Subscriber login

Business
What you need to know for 04/29/2017

Expert fears Mohawk Harbor flooding

Expert fears Mohawk Harbor flooding

A local expert on the Mohawk River believes the proposed Mohawk Harbor project could increase floodi
Expert fears Mohawk Harbor flooding
The former American Locomotive Co. site is seen from across the Mohawk River in Scotia.

A local expert on the Mohawk River believes the proposed Mohawk Harbor project could increase flooding in the Stockade neighborhood unless changes are made.

John Garver, a professor of geology at Union College and a main researcher on local flooding, spent the last several weeks analyzing the project. He filed his concerns with the U.S. Army Corps of Engineers, which was soliciting public comment on the project and made public a great deal of data about the plans.

He told the corps it must require modifications to the plans, an opinion in sharp contrast to that of the state Department of Environmental Conservation, which reviewed the plans before they were sent to the corps.

DEC officials said they were “satisfied” the plan would not increase flooding.

“We reviewed a flood-plain development hydraulics report for this project that demonstrated that it would not have a negative flooding impact, and we did not have any issues with the report,” said DEC spokesman Rick Georgeson.

Garver disagreed strongly, but made it clear he doesn’t want to kill the project.

“The development of the ALCO property is a welcome investment in the City of Schenectady because it will be an important economic engine, it will bring important tax monies, and the work on the site will help remediate three brownfields with significant soil and groundwater contamination,” he wrote at the opening of his letter.

But as designed, he said, it will cause problems.

First of all, the project would not reduce flooding as claimed by developer the Galesi Group, he said. The developer said it would dig deeper into the river and widen it to create more space for the water. But Garver said rivers don’t work that way.

“Channel deepening does not provide increased space for floodwaters because all of that new available space will be occupied by water before floodwaters rise: the depth of the channel is not relevant in flooded conditions,” he said.

The plans also call for a 11⁄2- to 3-foot rise in land elevation next to the river to put the new development out of the reach of floodwater. That’s where Garver predicts a bigger problem: When the river floods, it first spreads out over nearby land, called the floodplain.

“What is important is the availability of space on the floodplain, and hence the removal of a large sector of the active floodplain … reduces critical storage used during floods,” he said.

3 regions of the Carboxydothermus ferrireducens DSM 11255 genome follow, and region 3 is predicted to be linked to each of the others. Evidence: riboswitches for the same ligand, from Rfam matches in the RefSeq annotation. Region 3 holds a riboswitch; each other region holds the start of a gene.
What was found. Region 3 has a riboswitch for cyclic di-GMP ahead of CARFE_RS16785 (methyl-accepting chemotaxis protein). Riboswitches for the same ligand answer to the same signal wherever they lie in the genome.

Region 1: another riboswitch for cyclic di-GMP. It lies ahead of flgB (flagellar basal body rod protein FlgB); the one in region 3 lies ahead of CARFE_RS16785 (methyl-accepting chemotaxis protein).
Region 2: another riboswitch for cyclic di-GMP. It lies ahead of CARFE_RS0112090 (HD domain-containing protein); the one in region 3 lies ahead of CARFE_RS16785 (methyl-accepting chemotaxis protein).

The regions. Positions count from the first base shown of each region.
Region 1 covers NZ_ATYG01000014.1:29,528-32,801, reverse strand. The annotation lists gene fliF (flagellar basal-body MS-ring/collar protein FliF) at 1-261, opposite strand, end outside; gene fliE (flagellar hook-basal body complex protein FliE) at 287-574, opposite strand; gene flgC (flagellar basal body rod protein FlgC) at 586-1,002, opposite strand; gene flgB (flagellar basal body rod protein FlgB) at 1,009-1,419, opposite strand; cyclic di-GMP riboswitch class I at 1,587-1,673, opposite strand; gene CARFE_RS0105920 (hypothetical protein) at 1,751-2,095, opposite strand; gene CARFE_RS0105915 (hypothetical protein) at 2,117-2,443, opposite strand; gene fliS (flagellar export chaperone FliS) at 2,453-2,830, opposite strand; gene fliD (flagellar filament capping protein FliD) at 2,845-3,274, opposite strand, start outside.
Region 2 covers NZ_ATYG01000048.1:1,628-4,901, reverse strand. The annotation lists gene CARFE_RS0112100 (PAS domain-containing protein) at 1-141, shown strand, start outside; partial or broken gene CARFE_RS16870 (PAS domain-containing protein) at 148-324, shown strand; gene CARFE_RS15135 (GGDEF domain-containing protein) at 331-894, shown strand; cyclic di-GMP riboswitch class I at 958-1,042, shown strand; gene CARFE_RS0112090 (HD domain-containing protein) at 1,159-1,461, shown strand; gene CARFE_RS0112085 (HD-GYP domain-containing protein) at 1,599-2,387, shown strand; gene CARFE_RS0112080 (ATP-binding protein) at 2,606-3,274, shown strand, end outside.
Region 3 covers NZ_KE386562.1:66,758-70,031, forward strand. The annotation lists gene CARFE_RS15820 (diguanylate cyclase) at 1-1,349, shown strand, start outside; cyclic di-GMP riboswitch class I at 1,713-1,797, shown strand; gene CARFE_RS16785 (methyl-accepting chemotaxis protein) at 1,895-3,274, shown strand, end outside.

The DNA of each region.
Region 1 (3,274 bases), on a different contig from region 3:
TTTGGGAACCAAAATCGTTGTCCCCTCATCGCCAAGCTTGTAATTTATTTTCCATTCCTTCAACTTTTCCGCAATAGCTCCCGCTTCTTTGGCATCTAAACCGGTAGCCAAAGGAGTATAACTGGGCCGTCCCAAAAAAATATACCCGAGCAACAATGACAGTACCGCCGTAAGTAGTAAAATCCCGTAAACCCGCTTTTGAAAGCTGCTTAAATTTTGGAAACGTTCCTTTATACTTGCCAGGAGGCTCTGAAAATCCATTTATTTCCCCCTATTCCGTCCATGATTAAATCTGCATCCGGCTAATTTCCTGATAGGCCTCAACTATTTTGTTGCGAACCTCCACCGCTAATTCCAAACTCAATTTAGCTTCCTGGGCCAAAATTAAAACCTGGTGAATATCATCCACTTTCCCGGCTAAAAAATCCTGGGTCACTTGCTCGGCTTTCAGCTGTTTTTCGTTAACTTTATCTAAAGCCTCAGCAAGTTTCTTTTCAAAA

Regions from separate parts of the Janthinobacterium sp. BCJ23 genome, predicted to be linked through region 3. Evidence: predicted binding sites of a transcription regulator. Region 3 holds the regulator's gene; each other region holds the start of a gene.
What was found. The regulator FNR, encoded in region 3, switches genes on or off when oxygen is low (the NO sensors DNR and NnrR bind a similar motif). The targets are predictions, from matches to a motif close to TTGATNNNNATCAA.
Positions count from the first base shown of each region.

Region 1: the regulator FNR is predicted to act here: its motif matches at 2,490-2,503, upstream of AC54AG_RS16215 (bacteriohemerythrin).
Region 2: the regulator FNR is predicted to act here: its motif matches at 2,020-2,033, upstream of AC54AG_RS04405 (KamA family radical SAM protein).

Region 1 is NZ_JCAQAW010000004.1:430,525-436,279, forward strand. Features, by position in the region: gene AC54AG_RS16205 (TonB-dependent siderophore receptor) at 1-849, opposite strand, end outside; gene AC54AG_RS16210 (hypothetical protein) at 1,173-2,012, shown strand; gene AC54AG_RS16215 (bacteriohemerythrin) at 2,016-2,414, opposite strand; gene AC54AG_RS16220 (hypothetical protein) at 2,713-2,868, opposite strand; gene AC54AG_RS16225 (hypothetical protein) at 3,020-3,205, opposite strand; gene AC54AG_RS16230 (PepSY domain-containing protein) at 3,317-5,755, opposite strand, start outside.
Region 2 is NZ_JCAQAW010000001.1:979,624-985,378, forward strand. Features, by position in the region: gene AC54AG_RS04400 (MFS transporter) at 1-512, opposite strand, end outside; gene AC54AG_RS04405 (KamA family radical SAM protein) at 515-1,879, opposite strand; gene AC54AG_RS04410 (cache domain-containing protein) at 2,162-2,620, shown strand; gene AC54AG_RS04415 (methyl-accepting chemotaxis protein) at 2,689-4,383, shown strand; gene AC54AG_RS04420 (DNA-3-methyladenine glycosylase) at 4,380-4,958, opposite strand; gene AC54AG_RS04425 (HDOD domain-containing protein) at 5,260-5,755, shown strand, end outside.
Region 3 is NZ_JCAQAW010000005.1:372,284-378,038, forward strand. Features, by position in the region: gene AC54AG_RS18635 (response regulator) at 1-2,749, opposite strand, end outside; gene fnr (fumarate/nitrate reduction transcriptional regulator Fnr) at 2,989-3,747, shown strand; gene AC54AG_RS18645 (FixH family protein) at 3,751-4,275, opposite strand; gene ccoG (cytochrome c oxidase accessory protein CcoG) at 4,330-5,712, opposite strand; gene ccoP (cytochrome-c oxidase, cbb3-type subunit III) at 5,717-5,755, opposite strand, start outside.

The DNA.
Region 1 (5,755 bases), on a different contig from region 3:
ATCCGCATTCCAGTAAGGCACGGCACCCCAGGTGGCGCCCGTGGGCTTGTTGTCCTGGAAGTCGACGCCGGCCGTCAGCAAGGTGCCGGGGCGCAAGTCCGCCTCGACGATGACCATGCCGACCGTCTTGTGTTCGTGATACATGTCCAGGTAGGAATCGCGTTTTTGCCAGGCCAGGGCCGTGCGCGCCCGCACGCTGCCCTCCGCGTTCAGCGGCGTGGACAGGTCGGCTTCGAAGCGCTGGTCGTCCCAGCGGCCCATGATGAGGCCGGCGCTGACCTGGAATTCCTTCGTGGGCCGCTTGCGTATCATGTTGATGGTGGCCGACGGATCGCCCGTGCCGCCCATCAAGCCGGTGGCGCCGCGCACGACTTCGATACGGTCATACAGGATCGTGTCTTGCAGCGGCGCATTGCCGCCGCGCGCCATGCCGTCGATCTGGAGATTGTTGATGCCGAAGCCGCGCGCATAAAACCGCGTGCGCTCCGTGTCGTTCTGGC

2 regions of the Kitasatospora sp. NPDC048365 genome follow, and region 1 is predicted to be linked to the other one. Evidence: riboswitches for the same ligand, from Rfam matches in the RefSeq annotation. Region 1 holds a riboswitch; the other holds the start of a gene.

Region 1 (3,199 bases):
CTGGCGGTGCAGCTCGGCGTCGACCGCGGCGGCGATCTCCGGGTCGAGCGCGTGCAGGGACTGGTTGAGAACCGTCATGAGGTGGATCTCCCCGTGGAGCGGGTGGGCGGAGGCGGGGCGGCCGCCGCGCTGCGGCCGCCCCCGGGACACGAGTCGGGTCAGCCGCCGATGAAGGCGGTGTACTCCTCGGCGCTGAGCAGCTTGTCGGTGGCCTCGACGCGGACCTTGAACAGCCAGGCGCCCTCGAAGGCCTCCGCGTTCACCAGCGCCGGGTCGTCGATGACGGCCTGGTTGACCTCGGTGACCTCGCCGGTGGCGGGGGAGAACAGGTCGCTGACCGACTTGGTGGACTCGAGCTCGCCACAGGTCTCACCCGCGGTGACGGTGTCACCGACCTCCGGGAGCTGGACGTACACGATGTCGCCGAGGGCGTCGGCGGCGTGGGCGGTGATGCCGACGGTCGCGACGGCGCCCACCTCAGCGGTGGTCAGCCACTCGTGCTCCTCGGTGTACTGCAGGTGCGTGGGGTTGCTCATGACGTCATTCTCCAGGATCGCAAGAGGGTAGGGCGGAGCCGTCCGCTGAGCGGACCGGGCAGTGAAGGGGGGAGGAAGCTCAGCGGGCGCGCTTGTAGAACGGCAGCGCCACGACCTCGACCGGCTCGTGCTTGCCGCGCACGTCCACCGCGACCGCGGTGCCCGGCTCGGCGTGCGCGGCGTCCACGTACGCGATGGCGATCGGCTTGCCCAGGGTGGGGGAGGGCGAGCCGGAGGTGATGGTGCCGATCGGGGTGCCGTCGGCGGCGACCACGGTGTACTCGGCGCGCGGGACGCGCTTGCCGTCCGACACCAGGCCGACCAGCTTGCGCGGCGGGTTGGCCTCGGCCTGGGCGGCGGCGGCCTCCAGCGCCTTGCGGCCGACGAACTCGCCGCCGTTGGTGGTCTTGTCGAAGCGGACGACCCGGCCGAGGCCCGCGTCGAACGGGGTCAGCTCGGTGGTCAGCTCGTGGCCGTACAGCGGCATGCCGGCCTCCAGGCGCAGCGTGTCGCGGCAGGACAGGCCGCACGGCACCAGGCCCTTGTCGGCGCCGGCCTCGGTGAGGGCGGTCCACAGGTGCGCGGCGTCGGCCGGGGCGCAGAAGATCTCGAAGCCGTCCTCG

With less land to spread out the water, he said, floodwater would back up onto land in the historic Stockade neighborhood — where floods are already a serious concern.

Stockade Neighborhood Association President Mary D’Alessandro, who spoke as a resident, said Garver’s analysis had her worried.

“I’m not a hydrologist,” she said. “I think more studies need to be done.”

She said she hoped the corps would do its own research before coming to a final determination.

The corps intends to send the most relevant letters to the Galesi Group and the state Canal Corp. and DEC. Each entity will be expected to respond to the concerns, then the corps, which can also conduct its own studies, will decide whether the Galesi Group can build a harbor next to the river.

The corps has not announced any timetable for its decision and has not yet released to The Gazette comments collected during the public input period. The Galesi Group’s chief operating officer, David Buicko, said he has also asked for all the comments and has not received any yet, but he said he intends to build a project that won’t increase flooding.

“That’s why you hire people who are specialists: to tell you how to do it right,” he said. “It’s got to be done right. There’s many hundreds of millions of dollars invested here.”

He added that he believes the design won’t increase flooding, but emphasized that if the corps — or the engineers he hired as consultants — tell him to change the plans, he will.

“If they told us we had issues, we would address them,” he said. “We want to do it right. No one wants to do it wrong.”

In the end, he said, there should be a way to build a development on the river, safe from flooding, next to a harbor that can attract the many boaters who use the river during the canal season.

“We’re building a harbor on the Erie Canal. It’s exciting,” he said. “The easy way to do it is to not build a harbor.”

But he thinks a harbor is badly needed.

“We haven’t really tapped into the canal,” he said. “There are marinas, but not harbors with restaurants and other amenities. We want people to come from the river.”

Garver seemed to agree. He ended his letter by again praising the project — after suggesting ways to amend it to address his concerns about flooding, ice jams and potential soil contamination.

“The applicant should be applauded for putting the time, effort, and money into rehabilitating this large tract of land with such an exciting vision,” he wrote.

Garver was not speaking for Union College in his letter. The college has declined to take a stance on the project and the proposed casino that would be built next to it. However, the college said it was generally in favor of revitalization.

View Comments
Hide Comments
You have 0 articles 1 articles 2 articles 3 articles 4 articles 5 articles 6 articles 7 articles remaining of Daily Gazette free premium content.

You have reached your monthly premium content limit.

Continue to enjoy Daily Gazette premium content by becoming a subscriber.
Already a subscriber? Log In